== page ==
First, we applied three Kingdoms network to fast algorithm of Newman which is a typical method using modularity [8]. Figure 6 shows the result when getting the maximum value of which equals 0.35.

580647.fig.006
Figure 6: Partition result for TK network (Newman fast algorithm).

The network was divided into 27 small communities by fast algorithm of Newman. Communities in Figure 6 were labeled with different colors or shapes and every rectangle node labeled white representing a single community. The result shows that too many groups were found by fast algorithm and this does not meet the actual situation of that period in novel. The nodes of 3rd, 4th, and 5th are well-known brothers, but they were finally emerged into three different groups. The node of 25th ought to be a liegeman of 15th, but they were also separately divided.

According the common understanding about the history of the Three Kingdoms Period, Newman’s fast algorithm did not give us a satisfactory result on target network.

Figure 7 shows the result of our algorithm. All six main groups were identified in Figure 7 by our algorithm after 4 iterations. They are cliques led by the nodes of 3rd, 11th, 20th, 18th, 15th, and 22nd, and they are all influential forces in the early era of the Three Kingdoms. Almost all nodes were divided into correct groups by our algorithm. Some small communities in Figure 6 were emerged into the six main groups by using the judgment of modularity density in (4). The division result in Figure 7 keeps well in line with the common understanding about the relationships of characters in the novel. So we should say that our algorithm performed better than the famous fast algorithm of Newman in real networks of three Kingdoms network.

580647.fig.007
Figure 7: Partition result of TK network (MDBH).
4.4. Computer-Generated Network

From the complexity analysis, we know that the iteration time of is a decisive factor which affects the actual speed of our algorithm. The value of varies from one network to another, and we can hardly get it directly by analysis or calculation, so we try to get the law of through the experiments of computer-generated network.

Generated network used here consists of three subnetworks, and the total number of nodes and edges are specified. There is only one edge linking different sub-networks. Nearly one third of total edges are within each of the three sub-networks, and they are randomly connected. Here we specify the number of nodes in generated networks as 600, 1200, 2400, 4800, 9600, 19200, 38400, 76800, 153600, 307200, and 614400 and we specify the number of edges as and , respectively.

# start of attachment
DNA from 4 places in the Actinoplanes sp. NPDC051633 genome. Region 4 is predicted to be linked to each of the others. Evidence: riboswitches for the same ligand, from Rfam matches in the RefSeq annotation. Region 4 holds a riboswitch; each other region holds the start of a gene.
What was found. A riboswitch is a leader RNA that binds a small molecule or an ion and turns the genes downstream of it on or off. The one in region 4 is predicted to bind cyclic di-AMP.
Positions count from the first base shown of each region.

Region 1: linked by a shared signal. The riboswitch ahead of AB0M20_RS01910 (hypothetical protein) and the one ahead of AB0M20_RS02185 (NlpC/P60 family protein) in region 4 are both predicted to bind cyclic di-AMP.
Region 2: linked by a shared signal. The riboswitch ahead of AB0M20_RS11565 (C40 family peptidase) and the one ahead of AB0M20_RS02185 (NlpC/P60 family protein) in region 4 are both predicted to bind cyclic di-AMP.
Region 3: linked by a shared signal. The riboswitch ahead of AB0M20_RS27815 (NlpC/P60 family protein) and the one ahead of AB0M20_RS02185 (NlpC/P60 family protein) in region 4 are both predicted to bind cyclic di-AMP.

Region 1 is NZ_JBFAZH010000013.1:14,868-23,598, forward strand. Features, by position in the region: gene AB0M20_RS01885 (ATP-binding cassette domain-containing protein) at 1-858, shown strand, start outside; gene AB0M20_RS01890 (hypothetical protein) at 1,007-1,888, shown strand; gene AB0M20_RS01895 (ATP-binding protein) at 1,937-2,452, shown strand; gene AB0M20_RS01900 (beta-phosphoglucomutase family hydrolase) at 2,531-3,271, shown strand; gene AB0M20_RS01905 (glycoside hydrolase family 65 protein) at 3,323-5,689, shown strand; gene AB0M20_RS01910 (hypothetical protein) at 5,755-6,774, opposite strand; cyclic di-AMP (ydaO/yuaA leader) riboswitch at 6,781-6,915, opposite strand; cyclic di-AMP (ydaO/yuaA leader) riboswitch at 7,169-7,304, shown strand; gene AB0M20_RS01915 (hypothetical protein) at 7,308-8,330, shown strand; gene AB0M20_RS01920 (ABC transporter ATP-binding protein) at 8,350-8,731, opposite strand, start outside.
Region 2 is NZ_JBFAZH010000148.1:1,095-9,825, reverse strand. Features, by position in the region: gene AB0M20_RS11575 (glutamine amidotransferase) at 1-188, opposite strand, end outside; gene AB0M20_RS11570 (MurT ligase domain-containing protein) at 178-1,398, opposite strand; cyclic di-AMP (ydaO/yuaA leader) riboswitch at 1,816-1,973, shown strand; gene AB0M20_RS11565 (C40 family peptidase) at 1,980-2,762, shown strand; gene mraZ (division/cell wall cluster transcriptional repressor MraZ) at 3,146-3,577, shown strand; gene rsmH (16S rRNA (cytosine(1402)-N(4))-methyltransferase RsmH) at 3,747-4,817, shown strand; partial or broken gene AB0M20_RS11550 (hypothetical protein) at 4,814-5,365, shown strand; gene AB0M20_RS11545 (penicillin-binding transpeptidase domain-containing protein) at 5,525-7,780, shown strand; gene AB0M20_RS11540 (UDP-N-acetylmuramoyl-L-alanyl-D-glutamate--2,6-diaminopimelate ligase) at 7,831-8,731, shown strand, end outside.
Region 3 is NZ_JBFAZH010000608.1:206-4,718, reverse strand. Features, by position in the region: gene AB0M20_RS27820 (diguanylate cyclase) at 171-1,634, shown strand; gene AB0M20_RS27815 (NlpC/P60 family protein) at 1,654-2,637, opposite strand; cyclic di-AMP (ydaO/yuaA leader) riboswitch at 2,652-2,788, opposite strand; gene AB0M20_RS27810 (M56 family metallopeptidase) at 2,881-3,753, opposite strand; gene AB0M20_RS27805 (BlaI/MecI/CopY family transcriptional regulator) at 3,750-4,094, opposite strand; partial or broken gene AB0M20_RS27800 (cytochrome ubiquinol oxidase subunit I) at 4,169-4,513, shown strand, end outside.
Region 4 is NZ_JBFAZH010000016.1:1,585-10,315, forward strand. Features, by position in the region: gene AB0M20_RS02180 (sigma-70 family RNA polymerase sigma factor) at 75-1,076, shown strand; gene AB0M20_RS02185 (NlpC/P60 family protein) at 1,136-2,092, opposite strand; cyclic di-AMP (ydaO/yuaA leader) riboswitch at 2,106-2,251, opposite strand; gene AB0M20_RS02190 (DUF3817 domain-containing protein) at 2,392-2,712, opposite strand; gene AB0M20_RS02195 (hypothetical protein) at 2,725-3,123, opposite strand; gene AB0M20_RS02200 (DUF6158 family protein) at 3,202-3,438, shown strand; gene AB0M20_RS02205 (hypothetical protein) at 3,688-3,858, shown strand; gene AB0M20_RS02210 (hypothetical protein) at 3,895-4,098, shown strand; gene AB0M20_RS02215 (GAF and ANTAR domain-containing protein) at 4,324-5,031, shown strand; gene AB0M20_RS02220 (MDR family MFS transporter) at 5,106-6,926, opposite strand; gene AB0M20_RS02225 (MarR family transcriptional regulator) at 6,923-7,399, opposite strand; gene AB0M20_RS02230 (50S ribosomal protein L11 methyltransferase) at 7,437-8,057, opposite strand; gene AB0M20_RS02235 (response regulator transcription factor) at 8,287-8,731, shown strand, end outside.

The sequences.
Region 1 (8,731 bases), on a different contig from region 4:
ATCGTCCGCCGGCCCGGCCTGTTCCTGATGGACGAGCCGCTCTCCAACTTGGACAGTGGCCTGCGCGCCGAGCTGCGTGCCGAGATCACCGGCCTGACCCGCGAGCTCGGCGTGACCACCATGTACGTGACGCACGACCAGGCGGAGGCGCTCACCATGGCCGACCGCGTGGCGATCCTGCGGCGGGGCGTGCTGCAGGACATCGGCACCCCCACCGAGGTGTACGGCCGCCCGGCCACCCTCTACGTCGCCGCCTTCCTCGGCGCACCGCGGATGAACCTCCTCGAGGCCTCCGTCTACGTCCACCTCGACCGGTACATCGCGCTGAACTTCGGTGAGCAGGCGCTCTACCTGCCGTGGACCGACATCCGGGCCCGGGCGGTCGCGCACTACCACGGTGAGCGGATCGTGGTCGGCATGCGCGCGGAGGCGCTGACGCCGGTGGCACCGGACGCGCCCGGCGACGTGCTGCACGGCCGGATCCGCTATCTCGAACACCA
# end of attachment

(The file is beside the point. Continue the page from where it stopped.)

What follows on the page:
Table 1 is the summary of the numerical results of the experiments on networks with from 600 to 9600 nodes (). For each Iteration/ the table displays the number of nodes who changed its former community to another during iterations. It took only 6 iterations for our algorithm to accomplish community detection. Figure 8 shows the partition result of the network with 4800 nodes and 56278 edges. It took only 15 seconds for our algorithm to partition this network.

tab1
Table 1: The number of nodes who escaped to other communities during iteration .
580647.fig.008
Figure 8: Computer-generated network (4800 nodes, 56278 edges).

In these experiments, the community structure of the network with 9600 nodes was supposed to be clearer than that of the network with 600 nodes, and the real results show that the former network takes less iteration than the later one, even though the former network has a larger scale. From this point of view, MDBH algorithm behaved well in fast community discovery for network with clear community structure.

The statistics in Table 2 shows the number of nodes who were removed from original communities and were reassigned to other communities in each iteration where . With the increase of the number of nodes, the community structure of networks in this experiment became unclear. When the number of nodes exceeds 2400, the networks were divided into a large amount of or even over a thousand small communities, but it took at most 20 iterations for our algorithm to converge, even though the network may have nearly ten thousand nodes and so unclear community structures.

tab2
Table 2: The number of nodes who escaped to other communities during iteration ().

Both statistics in Tables 1 and 2 show the fact that the iteration time of in our algorithm depends more on the community structure rather than the network size . A network with clear community structure takes only a small number of iterations and performs well in fast community detection. And even a network with unclear structure requires iterations of which is far less than . The truth is that our algorithm tries to decrease the number of communities in iterations. The algorithm will be stopped till there are no more changes and the modularity density constraint is achieved. During this process, communities of communities will be built to form a hierarchical structure. The height of the hierarchy that is constructed is determined by the number of iterations and is generally a small number, as is shown in above experiments.

In order to test the running time of our algorithm, we chose 11 networks with nodes from 600 to 614400 () and did comparison between our algorithm and Newman’s fast algorithm. Figure 9 summarized the comparison results of these experiments. It is demonstrated that the proposed algorithm is much faster with a linear running time in terms of the size of networks. For the network with 614400 nodes and nearly 12 million edges, it took 67.7 seconds for our algorithm to accomplish community detection which is 50 times faster than Newman’s fast algorithm.

580647.fig.009
Figure 9: Running time comparison between our algorithm and Newman’s fast algorithm.